Disabled Barbadians are begging employers to give them a piece of the jobs pie, president of the Barbados National Organisation of the Disabled Inc. (BARNOD), Colbert Ashby, has told Barbados TODAY.
He said BARNOD was extremely concerned that members of the disabled community were finding it difficult to gain work, though many of them were highly qualified and able to perform effectively in the workplace.
Though unable to give figures, Ashby said the percentage of jobless disabled people was too high not to notice.
Ashby told Barbados TODAY: “We have a number of persons who have reached tertiary education level, but the only challenge that they have is that they have disabilities. So we want persons to be more sensitive to persons with disabilities who have highly qualified skills to work within the workforce.”
Ashby highlighted the issue this morning during a press conference at Potters Centre in BIDC Building #2 on the Harbour Road, where he also acknowledged that the organisation was aware about the uncertainties of the economic climate, and the fact that people were being laid off in the public and private sector.
But Ashby appealed to employers not to overlook the disabled but to give them the opportunity to show that they, too, can make a meaningful contribution to the workforce.
He said; “Disability doesn’t mean inability. We have a member who has a degree in Public Sector Management from the University of the West Indies. He has completed that course many years ago and was unable to acquire a job. He was fortunate enough to attend two internships and he had an experience that I am sure he wouldn’t forget.
“We have been encouraged to study. I think just recently, the results of the CXCs where persons of disabilities have sat, they got back very good results from those programmes. They may have a physical disability, but intellectually their brains are still working, and they may be able to utilize that brain within society that can be worthy to any employer.”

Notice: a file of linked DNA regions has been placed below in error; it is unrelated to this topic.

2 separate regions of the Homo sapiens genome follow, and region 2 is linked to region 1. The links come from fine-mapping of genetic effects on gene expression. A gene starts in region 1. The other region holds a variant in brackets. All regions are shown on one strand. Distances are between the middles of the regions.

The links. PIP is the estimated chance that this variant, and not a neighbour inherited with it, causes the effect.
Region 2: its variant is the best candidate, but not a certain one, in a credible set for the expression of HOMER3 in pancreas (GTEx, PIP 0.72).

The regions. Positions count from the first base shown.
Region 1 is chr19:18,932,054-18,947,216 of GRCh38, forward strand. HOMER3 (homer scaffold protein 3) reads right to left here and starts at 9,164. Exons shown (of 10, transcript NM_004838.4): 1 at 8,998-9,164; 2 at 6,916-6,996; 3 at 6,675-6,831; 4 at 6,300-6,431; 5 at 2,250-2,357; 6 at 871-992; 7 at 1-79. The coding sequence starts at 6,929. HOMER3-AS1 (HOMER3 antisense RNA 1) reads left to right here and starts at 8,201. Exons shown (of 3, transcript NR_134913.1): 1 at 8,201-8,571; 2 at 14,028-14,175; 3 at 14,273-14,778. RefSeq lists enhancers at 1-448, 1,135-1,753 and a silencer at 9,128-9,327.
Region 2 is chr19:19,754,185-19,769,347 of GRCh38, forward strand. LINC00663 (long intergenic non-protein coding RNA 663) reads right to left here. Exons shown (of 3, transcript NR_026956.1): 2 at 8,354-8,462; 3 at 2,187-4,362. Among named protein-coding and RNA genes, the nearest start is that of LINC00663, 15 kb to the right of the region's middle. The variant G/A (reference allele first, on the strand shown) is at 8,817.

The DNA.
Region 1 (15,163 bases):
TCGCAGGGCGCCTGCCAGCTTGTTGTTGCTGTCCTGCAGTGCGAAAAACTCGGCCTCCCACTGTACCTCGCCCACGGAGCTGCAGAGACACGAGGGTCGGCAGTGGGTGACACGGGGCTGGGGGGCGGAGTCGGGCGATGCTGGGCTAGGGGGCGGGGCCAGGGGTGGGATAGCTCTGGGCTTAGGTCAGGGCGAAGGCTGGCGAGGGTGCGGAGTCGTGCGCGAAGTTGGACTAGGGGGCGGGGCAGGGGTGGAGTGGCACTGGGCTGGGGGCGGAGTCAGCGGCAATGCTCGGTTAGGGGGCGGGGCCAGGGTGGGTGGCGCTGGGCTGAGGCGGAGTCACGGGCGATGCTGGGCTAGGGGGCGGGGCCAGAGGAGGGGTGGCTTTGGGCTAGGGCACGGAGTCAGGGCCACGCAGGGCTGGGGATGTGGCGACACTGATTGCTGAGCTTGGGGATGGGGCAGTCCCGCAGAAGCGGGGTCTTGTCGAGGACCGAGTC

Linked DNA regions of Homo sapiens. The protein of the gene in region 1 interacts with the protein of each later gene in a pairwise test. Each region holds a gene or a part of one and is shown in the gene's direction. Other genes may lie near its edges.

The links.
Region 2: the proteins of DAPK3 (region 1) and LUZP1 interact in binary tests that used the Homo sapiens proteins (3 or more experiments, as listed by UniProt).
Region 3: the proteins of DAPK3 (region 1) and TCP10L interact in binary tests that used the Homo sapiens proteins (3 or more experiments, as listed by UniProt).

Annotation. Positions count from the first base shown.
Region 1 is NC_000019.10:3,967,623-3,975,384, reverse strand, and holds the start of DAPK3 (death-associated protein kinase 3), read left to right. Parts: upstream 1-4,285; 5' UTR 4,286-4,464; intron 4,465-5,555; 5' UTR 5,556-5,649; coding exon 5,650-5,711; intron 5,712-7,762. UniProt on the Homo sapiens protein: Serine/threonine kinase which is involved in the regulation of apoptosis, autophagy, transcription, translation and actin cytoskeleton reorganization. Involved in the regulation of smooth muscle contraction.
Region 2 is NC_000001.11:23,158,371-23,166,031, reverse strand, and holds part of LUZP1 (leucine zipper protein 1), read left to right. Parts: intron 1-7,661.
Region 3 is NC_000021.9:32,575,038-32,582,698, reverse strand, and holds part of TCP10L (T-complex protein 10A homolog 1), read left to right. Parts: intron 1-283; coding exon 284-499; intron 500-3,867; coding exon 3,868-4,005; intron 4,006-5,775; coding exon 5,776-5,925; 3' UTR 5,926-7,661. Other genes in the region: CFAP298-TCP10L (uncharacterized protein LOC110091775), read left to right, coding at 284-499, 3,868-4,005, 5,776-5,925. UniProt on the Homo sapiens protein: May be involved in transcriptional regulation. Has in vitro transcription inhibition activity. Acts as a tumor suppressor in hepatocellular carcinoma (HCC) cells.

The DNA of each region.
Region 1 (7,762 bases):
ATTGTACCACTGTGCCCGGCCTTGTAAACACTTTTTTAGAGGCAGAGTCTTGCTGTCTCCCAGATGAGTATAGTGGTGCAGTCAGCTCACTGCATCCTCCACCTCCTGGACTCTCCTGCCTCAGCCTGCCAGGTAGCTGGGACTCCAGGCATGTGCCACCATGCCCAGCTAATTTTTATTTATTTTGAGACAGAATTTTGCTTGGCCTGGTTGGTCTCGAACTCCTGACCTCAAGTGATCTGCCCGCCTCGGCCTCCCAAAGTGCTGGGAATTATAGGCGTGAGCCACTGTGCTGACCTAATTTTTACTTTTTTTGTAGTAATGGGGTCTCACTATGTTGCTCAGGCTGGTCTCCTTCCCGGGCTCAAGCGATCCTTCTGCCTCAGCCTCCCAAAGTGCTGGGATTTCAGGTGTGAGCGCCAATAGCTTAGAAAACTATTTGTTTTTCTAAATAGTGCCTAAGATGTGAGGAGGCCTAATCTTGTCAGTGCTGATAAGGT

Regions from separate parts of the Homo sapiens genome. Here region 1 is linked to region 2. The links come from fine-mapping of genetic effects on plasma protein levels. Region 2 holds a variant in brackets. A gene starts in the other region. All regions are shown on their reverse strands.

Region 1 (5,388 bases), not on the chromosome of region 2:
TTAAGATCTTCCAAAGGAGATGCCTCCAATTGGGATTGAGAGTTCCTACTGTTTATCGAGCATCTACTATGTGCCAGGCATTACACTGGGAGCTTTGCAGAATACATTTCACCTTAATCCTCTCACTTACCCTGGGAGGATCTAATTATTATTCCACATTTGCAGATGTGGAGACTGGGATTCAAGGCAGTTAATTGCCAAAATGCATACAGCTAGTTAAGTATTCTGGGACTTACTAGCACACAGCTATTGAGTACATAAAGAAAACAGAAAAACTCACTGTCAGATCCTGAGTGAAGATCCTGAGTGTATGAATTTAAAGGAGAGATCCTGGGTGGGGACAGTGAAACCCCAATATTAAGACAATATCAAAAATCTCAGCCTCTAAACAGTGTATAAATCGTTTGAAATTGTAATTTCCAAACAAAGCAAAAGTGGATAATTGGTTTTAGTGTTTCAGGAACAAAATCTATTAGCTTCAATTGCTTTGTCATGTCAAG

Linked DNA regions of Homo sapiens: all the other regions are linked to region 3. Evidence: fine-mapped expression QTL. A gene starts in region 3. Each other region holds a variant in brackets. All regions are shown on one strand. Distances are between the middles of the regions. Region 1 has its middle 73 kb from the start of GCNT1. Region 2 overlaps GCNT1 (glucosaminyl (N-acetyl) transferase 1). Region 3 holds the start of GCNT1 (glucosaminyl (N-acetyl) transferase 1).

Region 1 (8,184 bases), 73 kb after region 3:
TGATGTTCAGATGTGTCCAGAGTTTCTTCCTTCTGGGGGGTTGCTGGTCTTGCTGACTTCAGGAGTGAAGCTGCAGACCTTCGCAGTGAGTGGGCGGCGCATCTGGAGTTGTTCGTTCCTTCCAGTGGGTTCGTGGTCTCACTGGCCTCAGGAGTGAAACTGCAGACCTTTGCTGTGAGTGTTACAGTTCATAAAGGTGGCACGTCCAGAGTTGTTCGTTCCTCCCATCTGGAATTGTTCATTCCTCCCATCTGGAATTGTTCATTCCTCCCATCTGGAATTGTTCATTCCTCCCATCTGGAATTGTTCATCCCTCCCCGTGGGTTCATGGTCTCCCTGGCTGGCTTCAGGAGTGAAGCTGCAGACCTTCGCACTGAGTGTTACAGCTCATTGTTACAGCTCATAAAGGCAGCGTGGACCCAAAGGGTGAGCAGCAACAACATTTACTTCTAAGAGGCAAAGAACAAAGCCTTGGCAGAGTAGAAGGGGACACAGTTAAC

At the news confererence, Swayne Brown, a Lodge School old scholar who has held a Bachelor’s Degree in Public Sector Reform since 2009, told reporters of his applying for several vacancies the over years. Brown said he was called to a few interviews but had not been successful.
Brown told reporters: “I am still trying. All you can do is to try your best, and hope that somebody sees my talent, and not my disability. Don’t look at my disability; look at my talent and what I can do to help your organization and also to give back to my country Barbados. That is all I want. I want to be independent.”
BARNOD announced “Walk A Mile In My Shoes”, a March 30 event designed to sensitise Barbadians about people with disabilities.
Proceeds from the early-morning walk, scheduled to start at 6 a.m. at the Clock Tower, Garrison, St Michael, and end at Independence Square, are going to assist people with disabilities.
Entertainer Anderson “Blood” Armstrong, who pledged support for the walk, encouraged Barbadians to support the initiative.
“We need to be not insensitive about their needs and their situations. They are people just like us. So come out and support,” Armstrong said.
Writer and comedian Eric Lewis said this would be his third year supporting the walk and encouraged the public to buy the event’s T-shirts.
“We will be sensitising people to some of the challenges the disabled community face on a daily basis. You don’t have to be disabled to take part in the walk. Come out in your groups from your work places,” Lewis said.